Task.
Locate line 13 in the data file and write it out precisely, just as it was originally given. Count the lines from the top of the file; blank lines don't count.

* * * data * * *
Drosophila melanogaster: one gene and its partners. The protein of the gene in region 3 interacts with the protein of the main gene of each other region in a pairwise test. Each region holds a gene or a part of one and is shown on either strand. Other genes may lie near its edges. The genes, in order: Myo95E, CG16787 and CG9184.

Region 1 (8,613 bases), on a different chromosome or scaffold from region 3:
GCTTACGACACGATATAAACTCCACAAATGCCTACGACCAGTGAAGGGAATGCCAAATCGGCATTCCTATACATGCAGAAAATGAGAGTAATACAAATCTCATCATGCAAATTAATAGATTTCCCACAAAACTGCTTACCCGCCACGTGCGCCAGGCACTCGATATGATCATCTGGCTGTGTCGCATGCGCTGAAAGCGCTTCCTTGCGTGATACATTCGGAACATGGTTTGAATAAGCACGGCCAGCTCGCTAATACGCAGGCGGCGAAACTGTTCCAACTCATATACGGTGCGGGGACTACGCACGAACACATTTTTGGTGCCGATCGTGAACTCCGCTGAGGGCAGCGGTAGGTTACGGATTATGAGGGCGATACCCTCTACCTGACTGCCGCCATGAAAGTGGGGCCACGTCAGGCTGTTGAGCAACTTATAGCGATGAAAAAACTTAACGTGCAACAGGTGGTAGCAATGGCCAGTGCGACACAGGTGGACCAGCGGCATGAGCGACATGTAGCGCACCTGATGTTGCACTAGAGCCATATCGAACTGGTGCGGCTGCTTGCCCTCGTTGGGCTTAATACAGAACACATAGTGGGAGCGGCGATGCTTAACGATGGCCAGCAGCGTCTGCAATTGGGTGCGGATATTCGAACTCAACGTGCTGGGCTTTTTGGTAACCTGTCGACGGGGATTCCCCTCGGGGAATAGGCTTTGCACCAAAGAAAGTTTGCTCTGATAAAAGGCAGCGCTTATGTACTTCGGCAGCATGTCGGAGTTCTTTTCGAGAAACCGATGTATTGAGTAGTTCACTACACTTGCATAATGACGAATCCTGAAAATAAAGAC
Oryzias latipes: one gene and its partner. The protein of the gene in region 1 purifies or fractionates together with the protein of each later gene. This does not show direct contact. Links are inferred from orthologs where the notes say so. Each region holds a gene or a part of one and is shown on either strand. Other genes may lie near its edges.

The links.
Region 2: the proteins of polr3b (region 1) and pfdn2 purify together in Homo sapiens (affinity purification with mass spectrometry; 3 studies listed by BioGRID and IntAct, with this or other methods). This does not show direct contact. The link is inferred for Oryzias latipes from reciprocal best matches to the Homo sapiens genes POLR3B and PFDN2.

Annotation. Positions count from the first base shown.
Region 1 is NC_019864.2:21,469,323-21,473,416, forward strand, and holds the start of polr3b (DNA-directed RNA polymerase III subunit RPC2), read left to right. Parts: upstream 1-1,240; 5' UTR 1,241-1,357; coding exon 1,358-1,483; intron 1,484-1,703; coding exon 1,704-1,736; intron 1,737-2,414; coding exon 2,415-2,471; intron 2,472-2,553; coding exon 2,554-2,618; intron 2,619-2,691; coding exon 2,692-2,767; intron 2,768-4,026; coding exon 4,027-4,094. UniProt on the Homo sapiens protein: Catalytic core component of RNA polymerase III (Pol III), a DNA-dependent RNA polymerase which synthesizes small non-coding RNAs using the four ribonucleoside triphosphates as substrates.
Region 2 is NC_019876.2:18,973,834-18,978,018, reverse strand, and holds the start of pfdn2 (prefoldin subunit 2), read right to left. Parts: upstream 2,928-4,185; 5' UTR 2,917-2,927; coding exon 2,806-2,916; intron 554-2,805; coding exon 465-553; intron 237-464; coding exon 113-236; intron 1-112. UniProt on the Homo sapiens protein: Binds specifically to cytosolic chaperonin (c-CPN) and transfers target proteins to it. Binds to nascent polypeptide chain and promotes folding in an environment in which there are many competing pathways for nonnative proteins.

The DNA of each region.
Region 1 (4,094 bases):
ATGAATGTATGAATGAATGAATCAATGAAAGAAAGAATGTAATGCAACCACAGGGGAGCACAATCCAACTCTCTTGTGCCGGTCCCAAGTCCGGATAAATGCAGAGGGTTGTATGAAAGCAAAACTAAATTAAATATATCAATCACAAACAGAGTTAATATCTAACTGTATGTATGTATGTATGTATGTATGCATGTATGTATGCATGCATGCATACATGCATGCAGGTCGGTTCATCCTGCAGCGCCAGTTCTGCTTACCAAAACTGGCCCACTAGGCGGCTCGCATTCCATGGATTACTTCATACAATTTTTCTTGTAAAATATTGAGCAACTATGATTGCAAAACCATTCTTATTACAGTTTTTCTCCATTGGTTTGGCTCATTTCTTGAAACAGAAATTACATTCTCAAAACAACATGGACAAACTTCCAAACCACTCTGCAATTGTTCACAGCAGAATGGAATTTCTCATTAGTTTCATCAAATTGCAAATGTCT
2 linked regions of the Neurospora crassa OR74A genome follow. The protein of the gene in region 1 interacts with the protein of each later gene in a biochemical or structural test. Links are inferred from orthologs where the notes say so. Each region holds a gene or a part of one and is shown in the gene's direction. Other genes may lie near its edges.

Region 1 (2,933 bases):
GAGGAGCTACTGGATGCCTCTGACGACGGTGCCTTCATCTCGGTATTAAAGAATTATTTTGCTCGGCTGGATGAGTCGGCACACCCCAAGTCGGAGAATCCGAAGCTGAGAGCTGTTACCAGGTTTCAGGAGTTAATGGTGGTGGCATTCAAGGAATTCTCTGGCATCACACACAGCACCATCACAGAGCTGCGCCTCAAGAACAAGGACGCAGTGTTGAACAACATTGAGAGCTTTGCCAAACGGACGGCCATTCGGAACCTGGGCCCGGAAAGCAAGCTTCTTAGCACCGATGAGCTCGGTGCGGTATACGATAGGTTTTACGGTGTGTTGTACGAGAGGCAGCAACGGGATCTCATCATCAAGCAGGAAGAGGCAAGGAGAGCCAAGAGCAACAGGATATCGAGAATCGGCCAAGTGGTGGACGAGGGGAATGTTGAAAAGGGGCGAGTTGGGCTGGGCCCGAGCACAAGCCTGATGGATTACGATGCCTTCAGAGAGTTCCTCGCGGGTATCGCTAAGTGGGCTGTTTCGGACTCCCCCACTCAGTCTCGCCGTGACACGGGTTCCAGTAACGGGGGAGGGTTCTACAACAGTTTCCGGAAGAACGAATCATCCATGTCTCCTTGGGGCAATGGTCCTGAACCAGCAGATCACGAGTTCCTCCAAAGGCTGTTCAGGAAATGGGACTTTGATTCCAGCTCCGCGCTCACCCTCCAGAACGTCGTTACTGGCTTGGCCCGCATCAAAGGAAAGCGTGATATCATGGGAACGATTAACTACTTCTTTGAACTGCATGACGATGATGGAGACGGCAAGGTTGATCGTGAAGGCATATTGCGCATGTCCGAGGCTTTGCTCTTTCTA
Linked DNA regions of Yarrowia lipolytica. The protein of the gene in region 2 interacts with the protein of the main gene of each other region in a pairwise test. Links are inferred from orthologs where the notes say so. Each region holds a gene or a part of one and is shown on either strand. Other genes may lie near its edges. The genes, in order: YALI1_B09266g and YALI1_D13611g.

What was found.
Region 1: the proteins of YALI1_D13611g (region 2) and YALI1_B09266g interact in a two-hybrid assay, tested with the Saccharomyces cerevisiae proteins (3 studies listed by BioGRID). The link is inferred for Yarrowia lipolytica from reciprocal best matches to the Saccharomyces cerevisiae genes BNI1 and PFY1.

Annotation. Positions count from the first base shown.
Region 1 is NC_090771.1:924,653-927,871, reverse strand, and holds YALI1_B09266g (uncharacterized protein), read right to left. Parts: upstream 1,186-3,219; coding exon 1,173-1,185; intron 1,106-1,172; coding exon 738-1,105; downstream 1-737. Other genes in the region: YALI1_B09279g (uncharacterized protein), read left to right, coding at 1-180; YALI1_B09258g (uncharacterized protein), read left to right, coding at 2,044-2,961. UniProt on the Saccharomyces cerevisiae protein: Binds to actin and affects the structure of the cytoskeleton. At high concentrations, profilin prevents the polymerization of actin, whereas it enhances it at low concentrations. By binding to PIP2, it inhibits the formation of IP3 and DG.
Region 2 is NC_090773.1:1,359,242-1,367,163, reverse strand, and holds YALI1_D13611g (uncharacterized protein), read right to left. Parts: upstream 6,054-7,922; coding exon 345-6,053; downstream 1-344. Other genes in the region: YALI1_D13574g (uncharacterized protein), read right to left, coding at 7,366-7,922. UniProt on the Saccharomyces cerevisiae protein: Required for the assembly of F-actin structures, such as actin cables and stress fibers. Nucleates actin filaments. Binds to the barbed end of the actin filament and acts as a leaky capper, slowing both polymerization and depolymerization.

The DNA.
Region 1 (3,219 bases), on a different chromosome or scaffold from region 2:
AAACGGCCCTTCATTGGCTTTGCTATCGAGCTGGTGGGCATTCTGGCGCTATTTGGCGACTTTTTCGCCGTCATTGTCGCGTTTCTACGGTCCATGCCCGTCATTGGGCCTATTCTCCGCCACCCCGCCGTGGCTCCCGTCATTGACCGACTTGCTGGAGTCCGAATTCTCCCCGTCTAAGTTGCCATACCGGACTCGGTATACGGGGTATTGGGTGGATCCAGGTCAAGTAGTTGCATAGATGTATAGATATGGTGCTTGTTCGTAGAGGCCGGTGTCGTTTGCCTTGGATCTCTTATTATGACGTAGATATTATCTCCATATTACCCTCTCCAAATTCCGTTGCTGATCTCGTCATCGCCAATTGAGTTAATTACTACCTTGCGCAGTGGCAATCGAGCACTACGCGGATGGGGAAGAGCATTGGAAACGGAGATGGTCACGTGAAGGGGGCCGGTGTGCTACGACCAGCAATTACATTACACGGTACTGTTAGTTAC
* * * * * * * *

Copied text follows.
2 linked regions of the Neurospora crassa OR74A genome follow. The protein of the gene in region 1 interacts with the protein of each later gene in a biochemical or structural test. Links are inferred from orthologs where the notes say so. Each region holds a gene or a part of one and is shown in the gene's direction. Other genes may lie near its edges.